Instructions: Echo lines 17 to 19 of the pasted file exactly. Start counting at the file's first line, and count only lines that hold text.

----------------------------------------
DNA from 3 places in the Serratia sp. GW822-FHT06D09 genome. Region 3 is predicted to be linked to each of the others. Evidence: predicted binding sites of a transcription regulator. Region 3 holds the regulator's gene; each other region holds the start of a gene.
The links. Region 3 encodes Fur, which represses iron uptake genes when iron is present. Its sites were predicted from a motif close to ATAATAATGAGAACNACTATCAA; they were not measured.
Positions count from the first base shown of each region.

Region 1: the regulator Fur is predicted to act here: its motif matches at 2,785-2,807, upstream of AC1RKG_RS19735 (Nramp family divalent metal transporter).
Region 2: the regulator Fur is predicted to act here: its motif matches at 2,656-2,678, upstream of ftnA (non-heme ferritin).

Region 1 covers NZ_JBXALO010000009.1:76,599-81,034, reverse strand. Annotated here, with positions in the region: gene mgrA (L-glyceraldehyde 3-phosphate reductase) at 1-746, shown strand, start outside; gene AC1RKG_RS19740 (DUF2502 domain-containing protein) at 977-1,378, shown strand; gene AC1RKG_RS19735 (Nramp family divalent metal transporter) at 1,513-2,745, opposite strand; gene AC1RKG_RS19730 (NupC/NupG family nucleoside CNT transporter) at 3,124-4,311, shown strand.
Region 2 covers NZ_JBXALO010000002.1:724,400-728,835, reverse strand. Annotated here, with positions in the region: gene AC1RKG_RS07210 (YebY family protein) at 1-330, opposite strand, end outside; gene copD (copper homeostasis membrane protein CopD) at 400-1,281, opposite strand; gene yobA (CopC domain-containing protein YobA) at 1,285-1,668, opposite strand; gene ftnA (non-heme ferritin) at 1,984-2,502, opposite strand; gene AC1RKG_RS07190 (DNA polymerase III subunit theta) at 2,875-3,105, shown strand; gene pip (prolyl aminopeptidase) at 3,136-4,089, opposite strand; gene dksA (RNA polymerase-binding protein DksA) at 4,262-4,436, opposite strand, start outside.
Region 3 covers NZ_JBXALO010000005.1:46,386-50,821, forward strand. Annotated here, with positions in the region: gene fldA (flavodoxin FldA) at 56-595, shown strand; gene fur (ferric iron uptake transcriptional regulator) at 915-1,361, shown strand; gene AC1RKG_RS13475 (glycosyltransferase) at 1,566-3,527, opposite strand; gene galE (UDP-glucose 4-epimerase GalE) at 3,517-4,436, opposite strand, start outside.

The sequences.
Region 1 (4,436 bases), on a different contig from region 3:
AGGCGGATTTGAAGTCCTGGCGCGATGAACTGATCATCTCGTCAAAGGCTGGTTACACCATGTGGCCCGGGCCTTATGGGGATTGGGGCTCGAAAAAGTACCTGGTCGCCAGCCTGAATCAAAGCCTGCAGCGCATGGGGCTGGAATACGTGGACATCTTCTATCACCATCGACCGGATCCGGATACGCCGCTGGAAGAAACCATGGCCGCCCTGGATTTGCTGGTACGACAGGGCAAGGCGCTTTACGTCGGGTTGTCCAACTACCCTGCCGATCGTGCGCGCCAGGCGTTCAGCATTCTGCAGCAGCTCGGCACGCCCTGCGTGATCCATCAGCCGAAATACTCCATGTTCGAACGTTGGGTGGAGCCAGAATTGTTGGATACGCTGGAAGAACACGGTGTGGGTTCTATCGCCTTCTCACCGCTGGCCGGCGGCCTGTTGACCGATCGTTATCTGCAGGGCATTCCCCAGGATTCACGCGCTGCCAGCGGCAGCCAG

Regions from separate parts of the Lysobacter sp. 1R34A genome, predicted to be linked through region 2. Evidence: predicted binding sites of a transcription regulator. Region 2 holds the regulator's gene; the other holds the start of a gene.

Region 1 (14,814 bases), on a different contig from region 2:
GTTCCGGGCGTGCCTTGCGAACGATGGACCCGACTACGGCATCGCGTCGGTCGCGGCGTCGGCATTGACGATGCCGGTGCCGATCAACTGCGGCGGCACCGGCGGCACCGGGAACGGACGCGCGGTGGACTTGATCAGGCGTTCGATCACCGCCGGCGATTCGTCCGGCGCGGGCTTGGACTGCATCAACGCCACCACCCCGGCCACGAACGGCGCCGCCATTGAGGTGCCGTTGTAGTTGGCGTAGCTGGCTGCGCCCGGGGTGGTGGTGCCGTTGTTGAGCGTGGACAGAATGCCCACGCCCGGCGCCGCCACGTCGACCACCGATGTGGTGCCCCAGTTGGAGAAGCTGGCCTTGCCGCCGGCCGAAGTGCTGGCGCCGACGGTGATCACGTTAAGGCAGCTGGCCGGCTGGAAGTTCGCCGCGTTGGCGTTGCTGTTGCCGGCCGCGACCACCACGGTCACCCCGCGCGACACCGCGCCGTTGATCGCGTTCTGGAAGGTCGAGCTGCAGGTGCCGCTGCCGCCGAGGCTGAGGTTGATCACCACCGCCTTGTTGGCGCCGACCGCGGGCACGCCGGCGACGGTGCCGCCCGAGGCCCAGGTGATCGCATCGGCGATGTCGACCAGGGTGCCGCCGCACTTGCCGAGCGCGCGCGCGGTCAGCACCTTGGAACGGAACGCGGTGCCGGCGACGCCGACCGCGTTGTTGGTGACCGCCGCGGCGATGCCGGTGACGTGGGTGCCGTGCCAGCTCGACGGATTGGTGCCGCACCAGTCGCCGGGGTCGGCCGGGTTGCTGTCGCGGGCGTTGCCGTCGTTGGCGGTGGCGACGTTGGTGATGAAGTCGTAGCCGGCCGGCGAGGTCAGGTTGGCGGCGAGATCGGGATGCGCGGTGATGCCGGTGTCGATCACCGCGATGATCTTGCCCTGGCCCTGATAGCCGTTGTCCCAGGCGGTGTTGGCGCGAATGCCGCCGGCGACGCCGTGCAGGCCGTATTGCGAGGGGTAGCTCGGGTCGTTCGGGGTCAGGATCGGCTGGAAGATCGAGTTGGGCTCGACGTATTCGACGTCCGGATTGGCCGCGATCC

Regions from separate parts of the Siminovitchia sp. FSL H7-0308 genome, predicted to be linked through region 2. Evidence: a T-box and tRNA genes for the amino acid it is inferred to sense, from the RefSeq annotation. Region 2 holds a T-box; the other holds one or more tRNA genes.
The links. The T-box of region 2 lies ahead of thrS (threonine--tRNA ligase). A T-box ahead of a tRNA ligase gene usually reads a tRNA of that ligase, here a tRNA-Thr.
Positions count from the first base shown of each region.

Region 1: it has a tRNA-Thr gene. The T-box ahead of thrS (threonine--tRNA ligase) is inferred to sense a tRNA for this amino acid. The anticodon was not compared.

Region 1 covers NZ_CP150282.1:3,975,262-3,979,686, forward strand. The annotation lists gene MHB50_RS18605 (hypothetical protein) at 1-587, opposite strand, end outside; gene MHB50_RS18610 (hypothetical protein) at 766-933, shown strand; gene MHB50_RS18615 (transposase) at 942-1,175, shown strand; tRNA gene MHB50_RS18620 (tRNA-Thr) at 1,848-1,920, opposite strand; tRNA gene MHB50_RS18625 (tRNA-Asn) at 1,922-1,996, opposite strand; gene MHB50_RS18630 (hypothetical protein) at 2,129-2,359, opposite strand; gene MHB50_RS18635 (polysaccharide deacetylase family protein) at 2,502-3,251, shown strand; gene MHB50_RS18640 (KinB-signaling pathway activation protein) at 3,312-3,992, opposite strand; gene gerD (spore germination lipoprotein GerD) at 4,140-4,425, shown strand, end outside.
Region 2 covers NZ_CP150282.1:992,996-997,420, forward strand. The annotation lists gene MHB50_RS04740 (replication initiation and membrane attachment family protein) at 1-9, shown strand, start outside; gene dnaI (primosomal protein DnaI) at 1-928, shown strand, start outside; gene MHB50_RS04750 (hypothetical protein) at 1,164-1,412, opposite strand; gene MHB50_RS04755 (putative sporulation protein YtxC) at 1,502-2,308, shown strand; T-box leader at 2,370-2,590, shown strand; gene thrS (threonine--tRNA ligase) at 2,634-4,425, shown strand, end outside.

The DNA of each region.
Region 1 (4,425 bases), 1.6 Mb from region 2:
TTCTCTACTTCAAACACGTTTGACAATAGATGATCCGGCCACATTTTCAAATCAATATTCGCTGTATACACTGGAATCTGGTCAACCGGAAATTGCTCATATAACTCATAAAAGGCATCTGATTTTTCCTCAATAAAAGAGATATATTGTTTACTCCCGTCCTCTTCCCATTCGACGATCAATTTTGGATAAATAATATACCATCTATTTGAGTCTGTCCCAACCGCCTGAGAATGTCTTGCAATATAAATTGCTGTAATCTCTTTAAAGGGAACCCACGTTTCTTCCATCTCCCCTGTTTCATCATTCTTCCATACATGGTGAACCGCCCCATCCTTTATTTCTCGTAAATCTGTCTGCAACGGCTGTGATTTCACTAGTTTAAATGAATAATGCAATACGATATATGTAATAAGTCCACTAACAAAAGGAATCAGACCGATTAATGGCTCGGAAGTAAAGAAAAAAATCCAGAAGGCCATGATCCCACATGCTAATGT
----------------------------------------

Positions count from the first base shown of each region.

Region 1: it has a tRNA-Thr gene. The T-box ahead of thrS (threonine--tRNA ligase) is inferred to sense a tRNA for this amino acid. The anticodon was not compared.

Region 1 covers NZ_CP150282.1:3,975,262-3,979,686, forward strand. The annotation lists gene MHB50_RS18605 (hypothetical protein) at 1-587, opposite strand, end outside; gene MHB50_RS18610 (hypothetical protein) at 766-933, shown strand; gene MHB50_RS18615 (transposase) at 942-1,175, shown strand; tRNA gene MHB50_RS18620 (tRNA-Thr) at 1,848-1,920, opposite strand; tRNA gene MHB50_RS18625 (tRNA-Asn) at 1,922-1,996, opposite strand; gene MHB50_RS18630 (hypothetical protein) at 2,129-2,359, opposite strand; gene MHB50_RS18635 (polysaccharide deacetylase family protein) at 2,502-3,251, shown strand; gene MHB50_RS18640 (KinB-signaling pathway activation protein) at 3,312-3,992, opposite strand; gene gerD (spore germination lipoprotein GerD) at 4,140-4,425, shown strand, end outside.